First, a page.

I got this for my birthday about a month ago because, duh, I had to own it.  I own the other two books in this series (and reread them from time to time), so it wasn’t a surprise that I thought this one would be the same.

*Potential Series Spoilers Ahead*  Of course, there truly isn’t much I can say anyway without giving the plot away.

Feyre has returned to the Spring Court, though not because she wanted to.  Stuck, she decides to use this opportunity to spy on Tamlin and gather information about his maneuvers and those of the invading king.  But this means playing a deadly game, one that could cost Feyre dearly.  If she gets caught, it could mean the end of Prythia as they know it.  As war approaches, Feyre will have to decide who to trust among the High Lords, and maybe find some allies in unexpected places.

I’m going to give you the warning that I never received before reading this: this is more or less the end of Feyre’s story.  Apparently there’s still more coming in the world of Prythia, but the crux of Feyre’s story is over.  I didn’t know this, so the end of this book surprised me and I was a tad disappointed that I wouldn’t be reading more from Feyre.

Ok.  One thing I love about Maas’s writing is how clever she is. She can spin and twist things in ways that you never expect but still make so much sense. It’s brilliant and engaging in so many ways. And she has a wonderful way of writing about relationships between characters, and their emotions.

That said, this one felt different in a few ways. Since it’s really the first book where Feyre is settled emotionally, I didn’t feel things as strongly with this book as much as I did the others. (Though, as one other reviewer said, I definitely stayed for Nessian.) I actually had trouble staying with the story in the beginning because I wasn’t connecting with Feyre the way I expected to. Not that I was going to put it down, but it just felt different from the previous two books.

But the action was great, the plot was superb, and the conflict was definitely worth it. So much backstabbing and two-timing, to the point where you don’t even know who to trust. I liked that.

I wasn’t expecting this to be any sort of ending, and I’m a little disappointed by that, as I said.  I was expecting another huge cliffhanger, the likes of which we saw at the end of the previous book, but there wasn’t.  And so here I was reading along, all the while noticing that this felt like an ending but hoping otherwise.  And when I got to the end, it just didn’t feel as satisfactory since I thought there’d be more.  True, there are still loose ends that will probably be worked into whatever future books there are, but I didn’t want it to be over.  Ugh.

Still, this was another excellent book in this series and I’m always looking forward to what Maas puts out next.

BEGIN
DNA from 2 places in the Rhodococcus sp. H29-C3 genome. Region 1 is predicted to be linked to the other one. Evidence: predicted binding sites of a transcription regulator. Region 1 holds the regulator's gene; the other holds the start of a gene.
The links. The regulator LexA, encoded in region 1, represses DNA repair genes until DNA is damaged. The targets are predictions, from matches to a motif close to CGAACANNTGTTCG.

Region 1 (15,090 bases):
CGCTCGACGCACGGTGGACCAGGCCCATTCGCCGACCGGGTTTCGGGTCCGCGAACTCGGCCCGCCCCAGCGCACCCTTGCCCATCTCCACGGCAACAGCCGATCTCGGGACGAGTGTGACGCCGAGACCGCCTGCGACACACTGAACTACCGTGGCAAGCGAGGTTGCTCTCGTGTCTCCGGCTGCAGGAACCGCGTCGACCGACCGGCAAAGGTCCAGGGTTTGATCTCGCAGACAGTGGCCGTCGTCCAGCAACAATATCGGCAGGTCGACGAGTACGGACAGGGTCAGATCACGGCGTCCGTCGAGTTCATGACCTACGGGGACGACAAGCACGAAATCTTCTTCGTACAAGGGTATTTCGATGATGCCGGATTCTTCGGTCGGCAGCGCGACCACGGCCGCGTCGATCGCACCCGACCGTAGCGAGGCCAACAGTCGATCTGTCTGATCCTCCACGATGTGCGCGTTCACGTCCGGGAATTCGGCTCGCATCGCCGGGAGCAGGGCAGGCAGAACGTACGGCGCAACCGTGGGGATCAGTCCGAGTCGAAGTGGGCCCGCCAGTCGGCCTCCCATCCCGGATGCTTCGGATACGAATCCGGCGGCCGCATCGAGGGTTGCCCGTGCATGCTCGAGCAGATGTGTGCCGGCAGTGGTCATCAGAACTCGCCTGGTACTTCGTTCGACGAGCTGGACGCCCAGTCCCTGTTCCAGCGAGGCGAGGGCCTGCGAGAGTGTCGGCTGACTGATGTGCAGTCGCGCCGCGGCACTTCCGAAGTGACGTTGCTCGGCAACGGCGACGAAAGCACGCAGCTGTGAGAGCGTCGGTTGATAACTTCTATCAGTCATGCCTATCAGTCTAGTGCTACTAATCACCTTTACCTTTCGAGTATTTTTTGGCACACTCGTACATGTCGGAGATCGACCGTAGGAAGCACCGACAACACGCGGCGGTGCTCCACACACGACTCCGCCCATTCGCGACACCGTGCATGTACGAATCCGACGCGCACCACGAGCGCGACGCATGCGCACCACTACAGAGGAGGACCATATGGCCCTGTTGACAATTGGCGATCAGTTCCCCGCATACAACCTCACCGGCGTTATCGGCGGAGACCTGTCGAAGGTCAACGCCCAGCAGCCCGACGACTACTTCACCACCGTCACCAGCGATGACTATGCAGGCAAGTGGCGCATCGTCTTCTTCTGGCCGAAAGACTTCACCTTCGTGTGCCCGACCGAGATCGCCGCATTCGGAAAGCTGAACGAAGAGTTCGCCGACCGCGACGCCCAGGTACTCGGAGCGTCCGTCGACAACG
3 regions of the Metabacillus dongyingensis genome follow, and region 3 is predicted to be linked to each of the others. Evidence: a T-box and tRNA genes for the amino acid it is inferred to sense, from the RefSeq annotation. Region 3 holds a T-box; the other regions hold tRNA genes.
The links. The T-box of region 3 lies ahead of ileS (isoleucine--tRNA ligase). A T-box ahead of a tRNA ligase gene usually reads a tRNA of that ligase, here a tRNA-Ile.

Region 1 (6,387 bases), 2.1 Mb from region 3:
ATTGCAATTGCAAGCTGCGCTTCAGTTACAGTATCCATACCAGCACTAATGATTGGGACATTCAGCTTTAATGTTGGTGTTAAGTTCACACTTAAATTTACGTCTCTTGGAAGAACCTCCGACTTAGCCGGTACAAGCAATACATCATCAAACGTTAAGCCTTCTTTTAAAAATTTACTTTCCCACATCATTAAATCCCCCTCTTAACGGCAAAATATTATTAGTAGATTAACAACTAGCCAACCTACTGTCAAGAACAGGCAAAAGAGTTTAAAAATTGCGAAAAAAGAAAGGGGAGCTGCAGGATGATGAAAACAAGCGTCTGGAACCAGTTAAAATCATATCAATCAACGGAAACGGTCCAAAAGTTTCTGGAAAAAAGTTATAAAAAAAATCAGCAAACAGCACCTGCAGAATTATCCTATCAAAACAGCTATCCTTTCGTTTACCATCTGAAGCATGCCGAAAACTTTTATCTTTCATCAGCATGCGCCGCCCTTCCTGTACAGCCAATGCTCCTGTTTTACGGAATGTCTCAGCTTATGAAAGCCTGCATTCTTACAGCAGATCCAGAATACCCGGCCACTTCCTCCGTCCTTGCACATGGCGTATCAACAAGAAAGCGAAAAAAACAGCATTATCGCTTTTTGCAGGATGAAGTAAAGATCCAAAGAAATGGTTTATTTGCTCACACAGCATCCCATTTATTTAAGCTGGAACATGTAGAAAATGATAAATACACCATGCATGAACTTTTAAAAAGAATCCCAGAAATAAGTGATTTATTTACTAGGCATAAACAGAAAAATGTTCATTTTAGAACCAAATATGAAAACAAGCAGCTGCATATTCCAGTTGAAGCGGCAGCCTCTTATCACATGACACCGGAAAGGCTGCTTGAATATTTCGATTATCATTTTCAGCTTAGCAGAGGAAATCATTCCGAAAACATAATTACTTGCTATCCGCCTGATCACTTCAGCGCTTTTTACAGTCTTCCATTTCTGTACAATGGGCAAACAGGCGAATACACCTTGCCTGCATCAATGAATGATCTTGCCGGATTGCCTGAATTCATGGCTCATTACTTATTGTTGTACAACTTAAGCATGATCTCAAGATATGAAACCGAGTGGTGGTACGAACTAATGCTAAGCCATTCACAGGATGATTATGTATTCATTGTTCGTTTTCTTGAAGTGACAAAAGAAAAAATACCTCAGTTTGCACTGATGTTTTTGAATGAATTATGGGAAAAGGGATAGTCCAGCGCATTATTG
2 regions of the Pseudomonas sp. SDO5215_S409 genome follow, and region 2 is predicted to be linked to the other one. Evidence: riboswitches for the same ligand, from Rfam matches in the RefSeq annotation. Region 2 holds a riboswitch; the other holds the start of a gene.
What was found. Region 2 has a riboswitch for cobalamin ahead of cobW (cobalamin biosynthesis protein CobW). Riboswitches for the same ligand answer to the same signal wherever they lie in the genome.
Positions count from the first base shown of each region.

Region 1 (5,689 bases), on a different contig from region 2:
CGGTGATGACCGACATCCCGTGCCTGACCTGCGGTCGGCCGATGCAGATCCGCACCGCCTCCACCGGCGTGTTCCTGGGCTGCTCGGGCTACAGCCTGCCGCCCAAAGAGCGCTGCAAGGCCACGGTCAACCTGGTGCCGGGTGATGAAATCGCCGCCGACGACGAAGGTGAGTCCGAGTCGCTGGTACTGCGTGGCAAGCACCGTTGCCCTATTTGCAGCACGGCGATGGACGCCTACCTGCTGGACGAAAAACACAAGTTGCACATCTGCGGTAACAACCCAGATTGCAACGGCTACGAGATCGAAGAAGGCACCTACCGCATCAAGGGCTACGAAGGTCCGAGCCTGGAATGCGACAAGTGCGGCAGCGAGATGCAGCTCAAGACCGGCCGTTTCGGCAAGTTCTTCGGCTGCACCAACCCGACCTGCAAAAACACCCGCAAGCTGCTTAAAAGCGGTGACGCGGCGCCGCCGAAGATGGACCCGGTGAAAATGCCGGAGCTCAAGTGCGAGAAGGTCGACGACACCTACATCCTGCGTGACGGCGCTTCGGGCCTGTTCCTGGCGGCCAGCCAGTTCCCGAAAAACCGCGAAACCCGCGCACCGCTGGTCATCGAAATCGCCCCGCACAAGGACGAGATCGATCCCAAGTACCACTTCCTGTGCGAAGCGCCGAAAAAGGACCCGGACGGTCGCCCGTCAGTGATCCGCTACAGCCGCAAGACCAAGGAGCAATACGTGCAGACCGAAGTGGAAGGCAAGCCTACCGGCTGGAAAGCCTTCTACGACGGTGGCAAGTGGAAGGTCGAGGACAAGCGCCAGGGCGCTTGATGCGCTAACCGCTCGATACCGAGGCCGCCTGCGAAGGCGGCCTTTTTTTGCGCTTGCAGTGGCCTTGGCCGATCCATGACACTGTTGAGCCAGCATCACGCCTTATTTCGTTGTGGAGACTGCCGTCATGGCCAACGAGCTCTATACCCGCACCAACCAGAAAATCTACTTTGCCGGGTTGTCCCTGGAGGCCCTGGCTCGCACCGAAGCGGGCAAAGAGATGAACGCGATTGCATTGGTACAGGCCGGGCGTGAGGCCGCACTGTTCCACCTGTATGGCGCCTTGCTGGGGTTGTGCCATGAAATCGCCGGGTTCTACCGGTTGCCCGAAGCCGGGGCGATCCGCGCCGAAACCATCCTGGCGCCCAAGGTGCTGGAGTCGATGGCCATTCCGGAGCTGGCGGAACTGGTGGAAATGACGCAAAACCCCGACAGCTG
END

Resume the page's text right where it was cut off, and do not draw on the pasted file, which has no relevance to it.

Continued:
Imposter (Variants, #1)

First Lines: (um….I returned this book to the library without getting the first lines, guys…whoops…my bad)

This has been on my to-read list since 2013, when it came out.  One way or another, it works its way to the top of my “Hey, you should probably read this eventually” list.  So I grabbed it (finally) and gave it a shot.

Tessa is a Variant, or a person with a genetic variation that gives her something similar to a super power.  For Tessa, this means being able to absorb the DNA of a person and mimic their appearance.  After being shunned from her family for her abilities, she’s been training with a secret branch of the FBI called the Forces with Extraordinary Abilities.  When a serial killer strikes in Oregon, Tessa is given her first mission: impersonate Madison, a normal teen, before the killer strikes again.  Tessa hates everything about impersonating another person, but she loves being a normal teen for once in her life.  Because, as Madison, she learns what friendship is, what family means, and a little romance.  But the clock is ticking and if Tessa isn’t clever enough, she may be the next victim.

This turned out being better than I thought it would be. When I started this, I thought it was so slow. It wasn’t going anywhere, it was super cheesy, and I couldn’t connect with the characters. But it got better.

At first, I wasn’t sure what was going on with this whole Variants thing. It throws you right in and expects you to just figure everything out, which takes a while (though it does avoid a weird info-dump). It was probably close to 70-100 pages before I felt like I had a grasp on the story, and I know a lot of people won’t hang in there that long.

Surprisingly, the mystery was actually pretty good. I mean, it’s not exactly impossible to guess the culprit (he/she made my suspect list), but it didn’t exactly go the way I thought it would. And that kept me reading.

I also eventually got pulled into Tessa’s character as well. Here’s a girl on a mission to infiltrate a family and pretend to be their daughter without anyone noticing the differences. It’s challenging mentally, but the emotional side of it blindsided Tessa, and I liked how that played out. Once I had that connection to the story, I was invested.

There is, admittedly, quite a bit of cliche and eye-roll worthy writing. This book is more than a few years old, and it heralds back to more cliche YA writing, where there are love triangles, BFFs to the death, and other YA tropes that I sometimes struggle with. I guess I’m not saying this as well as I’d like, but there were definitely points where I wished the writing was better.

Still, the surprise was good and there’s something of a cliffhanger that I kind of want to read the next book to learn how it gets resolved.